In this itinerary, student and youth groups can walk in the footsteps of the Civil Rights movement in Birmingham, Alabama, and learn lessons for the future.

“There is no better way to learn history than to walk in the very footsteps of those who devoted their lives to equality,” said Sara Hamlin, vice president of tourism at Greater Birmingham Convention & Visitors Bureau. “Birmingham’s Civil Rights District and National Monument are a profoundly moving journey through the revolution of the 1960s. It was a time of crushing repression on one hand and the belief in a better tomorrow on the other. Birmingham was Ground Zero for the Civil Rights Movement. It offers lessons today that can be learned only in the city that changed the world.”

Start the morning with a tour of the Birmingham Civil Rights Institute. The institute documents the rise of the Civil Rights Movement and the succession of events it bore around the nation: the 1955 arrest of Rosa Parks on a Montgomery bus; James Meredith’s 1962 admission to the University of Mississippi; the violence in 1963 in the streets and churches of Birmingham.

Across the street is Birmingham’s most famous civil rights landmark, the Sixteenth Street Baptist Church. The church and the city drew worldwide attention on September 15, 1963, when Denice McNair, 11, Addie Mae Collins, Cynthia Wesley and Carole Robertson, all 14, were killed in a Ku Klux Klan bombing there. The tour includes an optional video that addresses the bombing.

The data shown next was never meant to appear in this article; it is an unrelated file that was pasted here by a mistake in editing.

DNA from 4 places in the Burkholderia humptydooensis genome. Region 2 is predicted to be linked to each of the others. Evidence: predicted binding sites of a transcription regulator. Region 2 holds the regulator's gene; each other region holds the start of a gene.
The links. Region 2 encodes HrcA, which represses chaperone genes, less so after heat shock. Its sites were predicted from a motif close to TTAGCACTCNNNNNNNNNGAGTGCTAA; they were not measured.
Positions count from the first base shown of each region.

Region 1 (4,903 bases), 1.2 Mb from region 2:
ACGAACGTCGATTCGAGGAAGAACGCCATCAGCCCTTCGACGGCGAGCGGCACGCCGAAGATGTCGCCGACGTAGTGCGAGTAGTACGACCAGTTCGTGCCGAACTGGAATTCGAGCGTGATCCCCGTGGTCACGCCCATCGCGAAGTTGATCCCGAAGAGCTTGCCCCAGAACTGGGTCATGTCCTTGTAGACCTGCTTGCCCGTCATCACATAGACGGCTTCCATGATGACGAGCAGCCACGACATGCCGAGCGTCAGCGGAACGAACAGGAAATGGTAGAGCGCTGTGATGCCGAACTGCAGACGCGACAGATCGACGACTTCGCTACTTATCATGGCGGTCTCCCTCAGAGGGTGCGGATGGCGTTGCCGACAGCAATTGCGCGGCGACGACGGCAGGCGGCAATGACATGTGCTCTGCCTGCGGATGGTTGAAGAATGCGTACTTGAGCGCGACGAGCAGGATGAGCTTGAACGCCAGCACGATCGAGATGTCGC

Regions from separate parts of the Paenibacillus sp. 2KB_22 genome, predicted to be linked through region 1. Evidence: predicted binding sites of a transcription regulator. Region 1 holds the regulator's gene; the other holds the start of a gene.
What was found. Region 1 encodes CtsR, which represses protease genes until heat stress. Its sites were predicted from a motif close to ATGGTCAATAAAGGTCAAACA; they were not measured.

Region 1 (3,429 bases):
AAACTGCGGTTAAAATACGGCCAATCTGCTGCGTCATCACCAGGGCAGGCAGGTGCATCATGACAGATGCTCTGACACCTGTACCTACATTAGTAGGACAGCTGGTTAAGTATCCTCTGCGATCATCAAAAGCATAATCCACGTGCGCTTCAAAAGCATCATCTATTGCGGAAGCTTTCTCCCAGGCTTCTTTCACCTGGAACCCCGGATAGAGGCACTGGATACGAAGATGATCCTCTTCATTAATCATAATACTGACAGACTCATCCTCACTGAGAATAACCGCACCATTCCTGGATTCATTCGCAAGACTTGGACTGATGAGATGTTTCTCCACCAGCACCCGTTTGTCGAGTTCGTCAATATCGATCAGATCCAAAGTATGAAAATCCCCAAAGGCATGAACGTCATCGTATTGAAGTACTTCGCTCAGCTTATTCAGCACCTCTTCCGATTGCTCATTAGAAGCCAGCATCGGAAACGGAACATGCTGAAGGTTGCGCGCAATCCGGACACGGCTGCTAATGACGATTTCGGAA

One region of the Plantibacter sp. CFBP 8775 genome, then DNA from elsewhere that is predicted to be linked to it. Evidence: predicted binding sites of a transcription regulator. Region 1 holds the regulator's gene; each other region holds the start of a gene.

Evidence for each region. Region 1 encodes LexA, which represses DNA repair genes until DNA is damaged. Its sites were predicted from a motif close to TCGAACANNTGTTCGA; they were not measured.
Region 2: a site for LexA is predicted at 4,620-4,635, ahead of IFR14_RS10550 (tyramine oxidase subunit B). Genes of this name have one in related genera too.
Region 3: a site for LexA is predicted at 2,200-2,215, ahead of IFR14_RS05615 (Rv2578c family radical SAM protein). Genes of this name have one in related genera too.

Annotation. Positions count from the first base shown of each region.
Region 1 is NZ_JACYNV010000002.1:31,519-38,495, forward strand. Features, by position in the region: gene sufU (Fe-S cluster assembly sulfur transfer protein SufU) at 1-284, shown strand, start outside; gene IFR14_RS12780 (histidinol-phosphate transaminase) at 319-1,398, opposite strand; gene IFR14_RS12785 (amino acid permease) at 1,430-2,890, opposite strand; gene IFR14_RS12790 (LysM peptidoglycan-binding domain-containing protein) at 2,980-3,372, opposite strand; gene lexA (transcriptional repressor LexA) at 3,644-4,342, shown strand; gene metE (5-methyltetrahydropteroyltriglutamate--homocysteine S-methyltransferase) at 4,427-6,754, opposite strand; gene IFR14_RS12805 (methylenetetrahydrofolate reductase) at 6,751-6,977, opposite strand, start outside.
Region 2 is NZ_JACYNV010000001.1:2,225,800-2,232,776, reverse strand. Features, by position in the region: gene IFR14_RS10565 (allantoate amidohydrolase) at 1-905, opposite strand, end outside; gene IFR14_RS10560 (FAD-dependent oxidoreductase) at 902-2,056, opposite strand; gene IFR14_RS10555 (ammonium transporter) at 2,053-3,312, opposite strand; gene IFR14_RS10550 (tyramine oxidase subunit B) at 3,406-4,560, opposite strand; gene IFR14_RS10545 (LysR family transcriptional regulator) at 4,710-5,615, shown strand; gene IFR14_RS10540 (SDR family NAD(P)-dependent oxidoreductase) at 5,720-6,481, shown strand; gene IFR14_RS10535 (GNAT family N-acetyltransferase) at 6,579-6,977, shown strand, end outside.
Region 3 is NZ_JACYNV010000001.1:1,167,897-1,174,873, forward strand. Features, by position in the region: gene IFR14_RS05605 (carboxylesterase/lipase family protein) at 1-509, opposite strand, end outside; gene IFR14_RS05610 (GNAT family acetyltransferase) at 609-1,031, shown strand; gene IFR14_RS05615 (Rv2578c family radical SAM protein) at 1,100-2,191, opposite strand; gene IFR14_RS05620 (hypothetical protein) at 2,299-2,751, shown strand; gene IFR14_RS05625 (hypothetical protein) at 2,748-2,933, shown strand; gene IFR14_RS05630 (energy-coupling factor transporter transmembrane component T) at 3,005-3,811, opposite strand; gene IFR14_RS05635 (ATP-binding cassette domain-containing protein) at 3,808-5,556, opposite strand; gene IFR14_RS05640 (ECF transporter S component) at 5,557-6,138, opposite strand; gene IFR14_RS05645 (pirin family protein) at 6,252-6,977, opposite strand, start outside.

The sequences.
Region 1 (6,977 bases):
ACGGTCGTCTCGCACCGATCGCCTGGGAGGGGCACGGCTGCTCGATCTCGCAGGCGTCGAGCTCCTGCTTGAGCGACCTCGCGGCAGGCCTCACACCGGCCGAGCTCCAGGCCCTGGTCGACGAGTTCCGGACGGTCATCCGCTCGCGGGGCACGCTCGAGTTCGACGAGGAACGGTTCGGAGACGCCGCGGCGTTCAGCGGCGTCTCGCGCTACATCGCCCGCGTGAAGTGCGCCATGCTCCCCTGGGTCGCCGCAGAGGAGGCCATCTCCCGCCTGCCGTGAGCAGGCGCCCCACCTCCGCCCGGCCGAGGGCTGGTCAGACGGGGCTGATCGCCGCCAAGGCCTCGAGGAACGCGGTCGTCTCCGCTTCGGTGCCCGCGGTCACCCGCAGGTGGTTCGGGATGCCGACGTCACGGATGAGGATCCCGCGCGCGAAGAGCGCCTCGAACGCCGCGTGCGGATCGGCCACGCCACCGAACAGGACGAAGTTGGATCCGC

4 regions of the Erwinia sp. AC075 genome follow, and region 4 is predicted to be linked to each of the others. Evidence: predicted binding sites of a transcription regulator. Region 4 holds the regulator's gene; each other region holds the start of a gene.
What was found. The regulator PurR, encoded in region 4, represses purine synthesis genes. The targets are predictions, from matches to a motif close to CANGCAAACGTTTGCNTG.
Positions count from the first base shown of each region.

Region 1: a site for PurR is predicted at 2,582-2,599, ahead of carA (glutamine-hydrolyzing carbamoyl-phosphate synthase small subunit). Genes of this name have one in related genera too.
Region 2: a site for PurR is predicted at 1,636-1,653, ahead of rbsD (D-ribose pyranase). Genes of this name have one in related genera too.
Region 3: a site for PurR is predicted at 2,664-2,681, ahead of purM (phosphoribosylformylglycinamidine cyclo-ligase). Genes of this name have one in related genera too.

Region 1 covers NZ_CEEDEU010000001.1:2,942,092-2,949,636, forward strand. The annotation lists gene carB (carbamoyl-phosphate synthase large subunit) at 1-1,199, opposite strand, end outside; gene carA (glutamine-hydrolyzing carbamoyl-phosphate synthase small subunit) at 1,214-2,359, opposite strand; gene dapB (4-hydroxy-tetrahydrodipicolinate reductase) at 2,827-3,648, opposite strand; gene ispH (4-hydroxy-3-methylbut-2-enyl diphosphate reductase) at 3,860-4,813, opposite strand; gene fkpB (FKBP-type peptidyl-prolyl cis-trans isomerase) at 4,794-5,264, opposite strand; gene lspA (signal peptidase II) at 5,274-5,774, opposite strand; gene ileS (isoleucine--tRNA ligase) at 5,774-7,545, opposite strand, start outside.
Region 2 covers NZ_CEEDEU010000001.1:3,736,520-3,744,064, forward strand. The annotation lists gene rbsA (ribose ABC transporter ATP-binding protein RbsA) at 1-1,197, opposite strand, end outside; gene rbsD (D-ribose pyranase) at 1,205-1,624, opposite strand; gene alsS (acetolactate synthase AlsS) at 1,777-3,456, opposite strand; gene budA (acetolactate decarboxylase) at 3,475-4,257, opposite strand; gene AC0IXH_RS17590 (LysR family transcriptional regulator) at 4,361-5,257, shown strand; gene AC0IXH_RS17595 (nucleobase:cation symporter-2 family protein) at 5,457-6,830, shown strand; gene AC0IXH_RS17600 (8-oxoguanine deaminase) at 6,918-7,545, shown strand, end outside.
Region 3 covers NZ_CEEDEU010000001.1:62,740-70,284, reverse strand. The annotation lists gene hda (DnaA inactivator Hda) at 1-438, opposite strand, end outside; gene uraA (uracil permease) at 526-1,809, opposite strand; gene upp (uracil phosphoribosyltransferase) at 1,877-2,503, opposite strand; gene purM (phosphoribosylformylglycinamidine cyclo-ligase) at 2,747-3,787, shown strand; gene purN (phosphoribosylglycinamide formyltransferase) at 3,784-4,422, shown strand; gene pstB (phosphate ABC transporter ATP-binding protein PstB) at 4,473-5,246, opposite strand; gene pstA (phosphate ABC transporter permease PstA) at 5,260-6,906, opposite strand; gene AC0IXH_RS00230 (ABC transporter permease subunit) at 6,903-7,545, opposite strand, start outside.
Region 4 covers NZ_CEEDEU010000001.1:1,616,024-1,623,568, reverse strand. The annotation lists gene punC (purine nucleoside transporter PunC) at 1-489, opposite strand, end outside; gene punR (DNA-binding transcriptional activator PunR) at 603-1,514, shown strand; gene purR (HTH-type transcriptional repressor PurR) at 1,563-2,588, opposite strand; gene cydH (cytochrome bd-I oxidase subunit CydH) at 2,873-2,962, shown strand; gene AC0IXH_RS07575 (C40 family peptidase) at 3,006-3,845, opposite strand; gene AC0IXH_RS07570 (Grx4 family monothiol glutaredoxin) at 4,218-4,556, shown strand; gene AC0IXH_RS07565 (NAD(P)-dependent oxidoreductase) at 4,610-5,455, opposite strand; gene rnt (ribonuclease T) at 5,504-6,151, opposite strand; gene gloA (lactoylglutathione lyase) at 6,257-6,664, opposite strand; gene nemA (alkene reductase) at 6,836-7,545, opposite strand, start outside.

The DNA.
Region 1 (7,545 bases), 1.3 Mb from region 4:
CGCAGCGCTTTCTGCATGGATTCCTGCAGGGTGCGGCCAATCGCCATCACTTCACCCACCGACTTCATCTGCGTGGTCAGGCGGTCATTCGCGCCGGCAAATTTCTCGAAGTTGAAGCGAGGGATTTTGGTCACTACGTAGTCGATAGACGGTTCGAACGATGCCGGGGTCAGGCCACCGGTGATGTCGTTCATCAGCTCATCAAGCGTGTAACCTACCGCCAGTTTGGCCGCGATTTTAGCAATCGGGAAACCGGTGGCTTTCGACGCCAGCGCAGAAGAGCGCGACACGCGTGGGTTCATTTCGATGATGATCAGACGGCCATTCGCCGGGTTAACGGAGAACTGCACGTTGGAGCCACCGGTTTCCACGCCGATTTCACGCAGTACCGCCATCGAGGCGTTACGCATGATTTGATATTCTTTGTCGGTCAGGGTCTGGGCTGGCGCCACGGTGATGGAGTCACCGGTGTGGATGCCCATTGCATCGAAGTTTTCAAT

Adjacent to the institute and the church is historic Kelly Ingram Park. The park served as a congregating area for demonstrations in the early 1960s, including the ones in which police dogs and fire hoses were turned on marchers by Birmingham police. Sculptures throughout the park depict the events of 1963, and a cellphone tour narrates the occurrences. At the park entrance is a life-size sculpture that captures the spirited nature of the young girls killed when the bomb detonated.

Just down the street is the Eddie Kendricks Memorial Park, honoring Birmingham native and Temptations lead singer Eddie Kendricks. The Kendricks statue captures for eternity the magic moves of his Motown music.

Eddie Kendricks Memorial Park, Birmingham, Ala.
Credit: Art Meripol

Other suggested places of interest along the Civil Rights Tour are Miles College and Bethel Baptist Church. Opened in 1908 to provide training for African American teachers and ministers, Miles continues to offer degrees in liberal arts in a small co-educational setting.

Bethel Baptist Church, Birmingham, Ala.
Credit: GBCVB

Civil Rights legend, the Reverend Fred Shuttlesworth, was pastor of Bethel Baptist Church from 1953 to 1961. The church served as a gathering place for discussions of civil rights among blacks. In the 1950s, while Shuttlesworth was pastor, the church and the parsonage were bombed on separate occasions. Remarkably, no one was injured in the attacks.

For help planning a student tour to Birmingham, call 800-458-8085 or visit

Main image: Birmingham Civil Rights Institute, Birmingham, Ala.; Credit: GBCVB